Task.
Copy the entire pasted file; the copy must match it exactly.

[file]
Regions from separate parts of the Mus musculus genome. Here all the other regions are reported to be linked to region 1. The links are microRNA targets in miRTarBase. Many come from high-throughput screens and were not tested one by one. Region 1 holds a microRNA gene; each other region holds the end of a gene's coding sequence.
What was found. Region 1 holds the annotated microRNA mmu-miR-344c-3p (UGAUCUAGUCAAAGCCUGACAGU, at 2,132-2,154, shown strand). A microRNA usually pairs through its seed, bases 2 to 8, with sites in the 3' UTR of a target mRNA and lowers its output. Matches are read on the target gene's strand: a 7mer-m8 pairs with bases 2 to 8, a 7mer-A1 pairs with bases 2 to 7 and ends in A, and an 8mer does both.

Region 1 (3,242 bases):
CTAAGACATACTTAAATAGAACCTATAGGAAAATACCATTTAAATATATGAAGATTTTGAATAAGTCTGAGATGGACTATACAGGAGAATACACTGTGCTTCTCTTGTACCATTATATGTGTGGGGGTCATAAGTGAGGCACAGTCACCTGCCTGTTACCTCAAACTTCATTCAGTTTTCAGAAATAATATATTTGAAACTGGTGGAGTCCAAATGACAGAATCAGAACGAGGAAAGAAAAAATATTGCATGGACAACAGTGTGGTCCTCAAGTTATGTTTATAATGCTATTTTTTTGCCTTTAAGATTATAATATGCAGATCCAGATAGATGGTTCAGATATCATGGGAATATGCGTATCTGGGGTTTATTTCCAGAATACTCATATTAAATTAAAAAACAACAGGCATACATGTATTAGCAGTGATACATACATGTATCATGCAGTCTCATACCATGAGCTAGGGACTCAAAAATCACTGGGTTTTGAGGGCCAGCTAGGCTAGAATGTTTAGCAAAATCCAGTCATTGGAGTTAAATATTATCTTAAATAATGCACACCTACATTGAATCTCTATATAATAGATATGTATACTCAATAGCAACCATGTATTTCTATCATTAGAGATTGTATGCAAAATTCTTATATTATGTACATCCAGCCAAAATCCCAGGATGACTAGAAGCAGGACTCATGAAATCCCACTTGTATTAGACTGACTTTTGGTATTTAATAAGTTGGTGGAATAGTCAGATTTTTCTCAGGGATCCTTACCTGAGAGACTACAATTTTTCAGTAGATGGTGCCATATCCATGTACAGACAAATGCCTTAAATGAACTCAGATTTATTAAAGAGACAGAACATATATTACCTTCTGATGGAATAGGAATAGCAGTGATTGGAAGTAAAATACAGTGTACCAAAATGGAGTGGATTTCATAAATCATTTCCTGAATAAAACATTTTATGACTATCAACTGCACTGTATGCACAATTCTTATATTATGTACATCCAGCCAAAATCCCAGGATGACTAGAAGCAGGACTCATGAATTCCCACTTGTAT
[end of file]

Regions from separate parts of the Mus musculus genome. Here all the other regions are reported to be linked to region 1. The links are microRNA targets in miRTarBase. Many come from high-throughput screens and were not tested one by one. Region 1 holds a microRNA gene; each other region holds the end of a gene's coding sequence.
What was found. Region 1 holds the annotated microRNA mmu-miR-344c-3p (UGAUCUAGUCAAAGCCUGACAGU, at 2,132-2,154, shown strand). A microRNA usually pairs through its seed, bases 2 to 8, with sites in the 3' UTR of a target mRNA and lowers its output. Matches are read on the target gene's strand: a 7mer-m8 pairs with bases 2 to 8, a 7mer-A1 pairs with bases 2 to 7 and ends in A, and an 8mer does both.

Region 1 (3,242 bases):
CTAAGACATACTTAAATAGAACCTATAGGAAAATACCATTTAAATATATGAAGATTTTGAATAAGTCTGAGATGGACTATACAGGAGAATACACTGTGCTTCTCTTGTACCATTATATGTGTGGGGGTCATAAGTGAGGCACAGTCACCTGCCTGTTACCTCAAACTTCATTCAGTTTTCAGAAATAATATATTTGAAACTGGTGGAGTCCAAATGACAGAATCAGAACGAGGAAAGAAAAAATATTGCATGGACAACAGTGTGGTCCTCAAGTTATGTTTATAATGCTATTTTTTTGCCTTTAAGATTATAATATGCAGATCCAGATAGATGGTTCAGATATCATGGGAATATGCGTATCTGGGGTTTATTTCCAGAATACTCATATTAAATTAAAAAACAACAGGCATACATGTATTAGCAGTGATACATACATGTATCATGCAGTCTCATACCATGAGCTAGGGACTCAAAAATCACTGGGTTTTGAGGGCCAGCTAGGCTAGAATGTTTAGCAAAATCCAGTCATTGGAGTTAAATATTATCTTAAATAATGCACACCTACATTGAATCTCTATATAATAGATATGTATACTCAATAGCAACCATGTATTTCTATCATTAGAGATTGTATGCAAAATTCTTATATTATGTACATCCAGCCAAAATCCCAGGATGACTAGAAGCAGGACTCATGAAATCCCACTTGTATTAGACTGACTTTTGGTATTTAATAAGTTGGTGGAATAGTCAGATTTTTCTCAGGGATCCTTACCTGAGAGACTACAATTTTTCAGTAGATGGTGCCATATCCATGTACAGACAAATGCCTTAAATGAACTCAGATTTATTAAAGAGACAGAACATATATTACCTTCTGATGGAATAGGAATAGCAGTGATTGGAAGTAAAATACAGTGTACCAAAATGGAGTGGATTTCATAAATCATTTCCTGAATAAAACATTTTATGACTATCAACTGCACTGTATGCACAATTCTTATATTATGTACATCCAGCCAAAATCCCAGGATGACTAGAAGCAGGACTCATGAATTCCCACTTGTAT